Monday, February 21, 2011

My Political Party

I am not a Republican. I am not a Democrat. I do not belong to the Independent Party and I do not belong to the Tea Party. I do however have very strong political view points which I am passionate about. I am not a Republican because I am pro choice, I am against war, I am against funding military defense and invasion of other countries, I am against religion and I am against the right to bare arms. I am not a Democrat because I am against raising the tax on the wealthy, I am against supporting illegal immigrants, I am against free handouts such as welfare and government assistance to the poor.
I do not like not belonging to one specific political party because I do not have a category to be in or have boundaries to watch. It is merely the simplicity of stating that I am part of a group which then would pile all of my beliefs into a neat box. Then I would not have to explain what I am for or against, what I support and what I do not support. Oh well, I guess I have to be left out in the cold, without a party, if I am certain and insistent on all of my beliefs, which I am. I often wonder if there is any one else out there, like me, who is standing outside of those neat boxes that house individuals with the same beliefs on all the different issues. There has to be, because not every single person would fit perfectly in those previously wrapped boxes.
So the dilemma comes when it is voting time, which party do I vote for? Democrat? Republican? Independent? Populist? I guess I should prioritize my values in order to decide which party is more friendly to my "more important" beliefs. I would have to weigh in the importance of legal abortions vs. the freedom for all to purchase guns. Which is more important? Which effects me more? I can not decide. I need to weigh in the importance of hard working tax payer's funds paying for an uneducated woman's 6Th childbirth vs. the American military killing millions of innocent people in the Middle East. Which effects me more? I can not decide.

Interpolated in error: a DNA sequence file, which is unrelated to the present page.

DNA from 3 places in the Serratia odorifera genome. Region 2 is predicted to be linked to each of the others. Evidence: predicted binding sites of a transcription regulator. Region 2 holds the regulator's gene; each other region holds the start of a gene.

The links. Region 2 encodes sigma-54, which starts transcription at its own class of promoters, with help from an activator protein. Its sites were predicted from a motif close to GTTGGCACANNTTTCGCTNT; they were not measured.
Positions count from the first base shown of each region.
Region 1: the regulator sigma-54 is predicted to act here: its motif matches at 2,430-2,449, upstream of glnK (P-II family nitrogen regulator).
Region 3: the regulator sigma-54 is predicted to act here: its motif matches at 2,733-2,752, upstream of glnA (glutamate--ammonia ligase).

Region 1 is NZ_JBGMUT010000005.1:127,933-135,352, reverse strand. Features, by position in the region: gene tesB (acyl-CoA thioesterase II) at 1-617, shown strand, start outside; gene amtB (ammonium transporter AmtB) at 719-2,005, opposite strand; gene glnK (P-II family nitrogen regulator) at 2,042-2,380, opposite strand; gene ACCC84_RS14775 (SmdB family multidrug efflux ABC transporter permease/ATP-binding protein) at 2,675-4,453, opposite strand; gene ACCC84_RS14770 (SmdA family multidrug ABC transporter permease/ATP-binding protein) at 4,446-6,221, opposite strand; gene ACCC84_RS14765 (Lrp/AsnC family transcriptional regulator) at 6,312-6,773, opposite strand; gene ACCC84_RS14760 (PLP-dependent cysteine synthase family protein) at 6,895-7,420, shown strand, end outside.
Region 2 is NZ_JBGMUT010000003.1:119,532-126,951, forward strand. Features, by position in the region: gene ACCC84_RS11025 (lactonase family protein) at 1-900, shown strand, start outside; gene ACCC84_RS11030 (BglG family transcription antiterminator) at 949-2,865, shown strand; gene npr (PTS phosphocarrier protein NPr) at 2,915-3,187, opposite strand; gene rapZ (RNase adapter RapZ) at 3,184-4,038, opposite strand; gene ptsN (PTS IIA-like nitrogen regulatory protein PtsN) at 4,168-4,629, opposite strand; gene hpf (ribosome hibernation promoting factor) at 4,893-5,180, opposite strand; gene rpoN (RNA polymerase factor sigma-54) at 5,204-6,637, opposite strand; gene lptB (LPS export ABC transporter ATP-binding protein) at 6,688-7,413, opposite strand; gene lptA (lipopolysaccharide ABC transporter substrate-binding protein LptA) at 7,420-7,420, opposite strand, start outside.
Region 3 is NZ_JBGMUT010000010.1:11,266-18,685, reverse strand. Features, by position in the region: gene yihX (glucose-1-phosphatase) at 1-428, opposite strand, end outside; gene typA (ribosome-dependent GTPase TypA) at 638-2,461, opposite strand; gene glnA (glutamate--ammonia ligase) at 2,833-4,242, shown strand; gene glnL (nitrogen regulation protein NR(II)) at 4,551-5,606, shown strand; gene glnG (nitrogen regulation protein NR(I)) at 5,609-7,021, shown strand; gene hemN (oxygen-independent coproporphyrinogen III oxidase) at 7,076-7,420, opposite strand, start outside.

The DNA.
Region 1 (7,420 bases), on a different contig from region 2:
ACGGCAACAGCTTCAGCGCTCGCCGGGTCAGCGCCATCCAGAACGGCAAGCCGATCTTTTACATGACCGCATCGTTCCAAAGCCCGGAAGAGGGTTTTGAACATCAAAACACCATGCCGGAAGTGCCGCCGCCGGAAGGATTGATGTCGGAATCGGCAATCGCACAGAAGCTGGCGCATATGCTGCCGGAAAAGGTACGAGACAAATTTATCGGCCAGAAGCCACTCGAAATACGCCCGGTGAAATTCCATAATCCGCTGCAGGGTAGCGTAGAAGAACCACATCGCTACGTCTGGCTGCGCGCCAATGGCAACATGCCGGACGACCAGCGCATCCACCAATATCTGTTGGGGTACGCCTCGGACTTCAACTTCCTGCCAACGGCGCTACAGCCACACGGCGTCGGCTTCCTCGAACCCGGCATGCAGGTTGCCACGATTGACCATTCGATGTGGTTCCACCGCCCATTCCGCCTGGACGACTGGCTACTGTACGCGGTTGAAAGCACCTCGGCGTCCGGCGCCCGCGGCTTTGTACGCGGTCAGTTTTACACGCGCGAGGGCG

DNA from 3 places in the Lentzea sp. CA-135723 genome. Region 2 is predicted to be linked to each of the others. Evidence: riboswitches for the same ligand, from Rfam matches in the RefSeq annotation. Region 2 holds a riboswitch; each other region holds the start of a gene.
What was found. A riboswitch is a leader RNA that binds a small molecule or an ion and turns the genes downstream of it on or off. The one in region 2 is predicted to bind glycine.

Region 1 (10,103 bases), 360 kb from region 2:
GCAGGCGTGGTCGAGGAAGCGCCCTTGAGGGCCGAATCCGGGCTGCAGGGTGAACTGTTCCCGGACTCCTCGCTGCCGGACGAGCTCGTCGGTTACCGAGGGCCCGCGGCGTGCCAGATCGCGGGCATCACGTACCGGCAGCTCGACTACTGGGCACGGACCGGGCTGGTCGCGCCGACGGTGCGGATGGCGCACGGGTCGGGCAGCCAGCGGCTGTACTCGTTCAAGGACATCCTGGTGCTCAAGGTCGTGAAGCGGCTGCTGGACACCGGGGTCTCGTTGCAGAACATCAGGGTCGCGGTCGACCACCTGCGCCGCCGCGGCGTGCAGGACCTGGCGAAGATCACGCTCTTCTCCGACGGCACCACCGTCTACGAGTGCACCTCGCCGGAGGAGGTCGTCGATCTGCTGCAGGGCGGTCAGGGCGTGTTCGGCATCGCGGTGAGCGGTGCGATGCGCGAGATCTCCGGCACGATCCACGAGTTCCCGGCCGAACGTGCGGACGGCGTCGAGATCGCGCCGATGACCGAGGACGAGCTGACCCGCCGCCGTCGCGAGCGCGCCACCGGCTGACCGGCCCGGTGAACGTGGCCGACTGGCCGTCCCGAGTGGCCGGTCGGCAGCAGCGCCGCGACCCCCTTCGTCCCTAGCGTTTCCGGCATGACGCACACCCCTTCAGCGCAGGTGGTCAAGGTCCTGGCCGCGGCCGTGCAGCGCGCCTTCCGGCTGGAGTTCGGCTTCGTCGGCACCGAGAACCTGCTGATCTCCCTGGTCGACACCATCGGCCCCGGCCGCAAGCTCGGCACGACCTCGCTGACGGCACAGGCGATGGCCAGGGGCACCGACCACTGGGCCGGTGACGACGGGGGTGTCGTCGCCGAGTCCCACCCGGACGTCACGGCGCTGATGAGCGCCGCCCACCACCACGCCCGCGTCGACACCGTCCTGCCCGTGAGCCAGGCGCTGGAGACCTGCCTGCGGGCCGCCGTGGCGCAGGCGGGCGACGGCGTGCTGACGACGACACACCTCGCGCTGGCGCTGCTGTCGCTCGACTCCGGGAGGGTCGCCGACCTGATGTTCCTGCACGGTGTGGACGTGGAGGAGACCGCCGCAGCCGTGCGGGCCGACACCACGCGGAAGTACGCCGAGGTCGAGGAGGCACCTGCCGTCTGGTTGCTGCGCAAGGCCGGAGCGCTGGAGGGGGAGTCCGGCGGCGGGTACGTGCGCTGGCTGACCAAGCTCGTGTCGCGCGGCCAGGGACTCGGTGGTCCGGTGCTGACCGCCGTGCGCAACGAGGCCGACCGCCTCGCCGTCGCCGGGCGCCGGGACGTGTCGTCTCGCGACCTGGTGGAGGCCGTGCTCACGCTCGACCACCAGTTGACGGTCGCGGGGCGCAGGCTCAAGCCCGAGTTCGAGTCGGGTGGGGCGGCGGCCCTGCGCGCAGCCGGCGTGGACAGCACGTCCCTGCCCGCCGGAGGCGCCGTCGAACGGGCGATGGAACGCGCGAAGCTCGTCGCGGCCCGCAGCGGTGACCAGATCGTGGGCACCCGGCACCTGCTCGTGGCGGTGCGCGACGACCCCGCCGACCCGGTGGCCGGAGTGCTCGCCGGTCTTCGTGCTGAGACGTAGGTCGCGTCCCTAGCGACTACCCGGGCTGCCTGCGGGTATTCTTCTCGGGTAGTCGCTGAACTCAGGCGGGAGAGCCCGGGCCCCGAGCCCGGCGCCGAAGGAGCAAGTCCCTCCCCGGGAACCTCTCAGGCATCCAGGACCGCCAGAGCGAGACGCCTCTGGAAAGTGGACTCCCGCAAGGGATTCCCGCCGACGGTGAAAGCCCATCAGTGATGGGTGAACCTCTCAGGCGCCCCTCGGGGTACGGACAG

So unless one wholeheartedly belongs to one of the existing parties, they must give up something that they believe in. It does not seem fair, yet the alternative would mean having hundreds, thousands, maybe even millions of parties just to make sure that every one has a category with a name that shares all of their view points. That can not be realistic.
The moral of the story is that one can never be fully satisfied and happy with their government as there will always be something they disagree with. However, we need to make sure that we are in touch with our core values and be willing to fight for them.
I am registered as a Democratic voter and I voted for the Democratic Presidential Candidate in 2008, but I do not want to be held to that.

Friday, February 18, 2011

Coffee Shop

Once upon a time in a land not too far away there was a little coffee shop that was the center of the earth. The chairs were of aged wood and did not match one another, the tables had been around for centuries as well. The vintage rug covered the floor in front of the ancient fire place and the brown leather couch facing them looked aged. The book shelf housed eclectic books, magazines, fliers and board games that never managed to leave the shelves. The piano sat proudly in the middle of the coffee shop but was humbled and willing when approached by customers. The walls of the coffee shop was home to the work of new and up and coming artists who wished to display their talent. The pictures stayed for a week or two before giving their spots to newer paintings. The ceiling was high and displayed a large chandelier that hung in the center of it, lighting up the spacious room. Two sides of the coffee shop was covered with large windows, floor to ceiling and wall to wall, providing a fantastic view of the busy street corner. The coffee shop counter was a glass display of pastries, cookies and simple sweets. The coffee shop served a simple variety of foods, the lunch and dinner menu consisted of salads, sandwiches and soups and the breakfast menu was a fantastic collection of eggs, potatoes, bread and more. The coffee in this shop was not served in paper cups, but in white mugs or in real cups with saucers. Each cup of coffee was made with tenderness, love and care, as evidenced by the sweet foam design floating on top of the milky drink, made personally by a familiar barista. Some times the design resembled a leaf and at other times it looked like a flower, whatever the design, it was always a sweet treat for the customer to be surprised by a new picture. And finally, the soft background music in the coffee shop was slow jazz.